For the United States as a whole, the World Cup was a huge success: massive TV ratings, some relative achievement for the U.S. team, and perhaps most importantly, for a month at least, soccer created an immense buzz and became a part of the cultural zeitgeist.
Major League Soccer, understandably, is looking to ride this tidal wave of good vibes and make a splash of its own. (Sorry, couldn't help the pun.)
Signs have been quite positive in 2010. Attendance is up, big-name players are arriving, and new stadiums are springing up across the country. There is still one aspect of the league that isn’t experiencing a boon, though, and that’s television ratings.
Viewership has remained flat on ESPN2, as MLS matches have averaged a 0.2 household rating through 14 games according to Nielsen. The 0.2 share, which translates to roughly 251,000 viewers per game, means MLS has lower numbers than, gasp….the WNBA.
Meanwhile, on Fox Soccer Channel, MLS games average about 53,000 viewers according to USA Today. For comparison, English Premier League matches on FSC averaged 142,000 viewers per match in 2009 and 84,000 in 2008. FSC’s coverage of Manchester United’s 3-1 win over Arsenal in January of this year drew 370,000 viewers- a record for the network.
Something needs to change and luckily for MLS, they have a golden opportunity to do just that.
The league’s television contract with Fox Soccer Channel is up at the end of this season, and MLS execs have been in preliminary discussions with Versus (aka the artist formerly known as the Outdoor Life Network) about becoming a broadcast partner.
The Outdoor Life Network launched in 1995 as and for ten years, broadcast predominately outdoor programming, like hunting and fishing.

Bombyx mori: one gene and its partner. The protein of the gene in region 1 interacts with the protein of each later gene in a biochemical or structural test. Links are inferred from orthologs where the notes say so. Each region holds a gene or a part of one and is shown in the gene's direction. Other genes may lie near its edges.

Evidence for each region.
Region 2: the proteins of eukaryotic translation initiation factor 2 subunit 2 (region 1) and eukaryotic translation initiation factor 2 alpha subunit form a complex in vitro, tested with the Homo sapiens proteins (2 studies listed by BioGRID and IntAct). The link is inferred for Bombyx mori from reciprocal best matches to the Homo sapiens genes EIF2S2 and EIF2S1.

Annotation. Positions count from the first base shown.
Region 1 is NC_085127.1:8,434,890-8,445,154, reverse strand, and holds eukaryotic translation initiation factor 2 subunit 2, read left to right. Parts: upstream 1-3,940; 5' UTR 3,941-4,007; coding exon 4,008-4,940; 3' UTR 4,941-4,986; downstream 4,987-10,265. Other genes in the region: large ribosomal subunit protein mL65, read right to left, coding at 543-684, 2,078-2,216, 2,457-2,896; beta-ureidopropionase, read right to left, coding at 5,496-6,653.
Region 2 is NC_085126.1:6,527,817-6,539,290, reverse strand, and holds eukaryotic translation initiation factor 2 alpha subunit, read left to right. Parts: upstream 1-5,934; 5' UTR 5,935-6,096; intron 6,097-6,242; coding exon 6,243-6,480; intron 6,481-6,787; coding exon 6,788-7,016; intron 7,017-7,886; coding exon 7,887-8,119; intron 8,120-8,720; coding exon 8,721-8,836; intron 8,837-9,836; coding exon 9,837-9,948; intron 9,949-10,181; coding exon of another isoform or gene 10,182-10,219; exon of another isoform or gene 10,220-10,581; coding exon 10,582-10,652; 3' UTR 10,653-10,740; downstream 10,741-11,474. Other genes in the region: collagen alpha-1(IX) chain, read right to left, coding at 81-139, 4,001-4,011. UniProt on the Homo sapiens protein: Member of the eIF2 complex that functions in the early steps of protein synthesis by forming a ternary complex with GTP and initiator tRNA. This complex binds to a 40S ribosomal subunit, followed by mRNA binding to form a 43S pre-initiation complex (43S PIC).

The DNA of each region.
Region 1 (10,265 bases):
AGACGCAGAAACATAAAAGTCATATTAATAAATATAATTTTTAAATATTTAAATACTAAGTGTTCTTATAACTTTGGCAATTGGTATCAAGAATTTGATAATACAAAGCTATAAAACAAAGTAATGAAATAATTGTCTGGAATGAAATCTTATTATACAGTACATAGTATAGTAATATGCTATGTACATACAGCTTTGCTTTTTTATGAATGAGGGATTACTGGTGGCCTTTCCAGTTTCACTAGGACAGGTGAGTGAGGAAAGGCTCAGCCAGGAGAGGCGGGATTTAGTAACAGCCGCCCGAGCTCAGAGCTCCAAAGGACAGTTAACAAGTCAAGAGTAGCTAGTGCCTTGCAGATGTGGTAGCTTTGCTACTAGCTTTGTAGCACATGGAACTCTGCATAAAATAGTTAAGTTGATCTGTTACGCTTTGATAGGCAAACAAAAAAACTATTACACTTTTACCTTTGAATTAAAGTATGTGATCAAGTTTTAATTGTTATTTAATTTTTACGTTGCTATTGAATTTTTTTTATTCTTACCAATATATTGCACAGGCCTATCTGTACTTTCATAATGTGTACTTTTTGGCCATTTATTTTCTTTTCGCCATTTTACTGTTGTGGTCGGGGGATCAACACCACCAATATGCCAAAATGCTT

In 2005, OLN started to undergo a complete image modification. They added extreme sports to their repertoire, purchased the rights to the National Hockey League from ESPN, and culminated the transformation by changing its name to Versus in 2006.
Since 2006, Versus has rapidly expanded its sports coverage blanket, and currently broadcasts, among others, college basketball, college football, UFC, IndyCar Racing and Davis Cup tennis.
American soccer fans should hope that MLS soccer becomes the next name in that roll call.
In a recent interview with SI.com, MLS commissioner Don Garber admitted his admiration for the job Versus has done with the NHL since its move in 2005. He also confirmed the league has been in discussion with Versus about purchasing MLS television rights, and will continue to do so. (Just to clarify, Versus would replace FSC. ESPN would still broadcast MLS games.)
Many have speculated the Versus talks are just a ploy by MLS to drive up the price FSC has to pay to renew their contract, but, to be honest, FSC doesn’t really deserve MLS anymore. Nor do they need it.
Fox Soccer Channel brings top European soccer to an American audience. That is what they do, and they do it pretty well. FSC's stable includes the English Premier League, Italian Serie A, and the UEFA Champions league.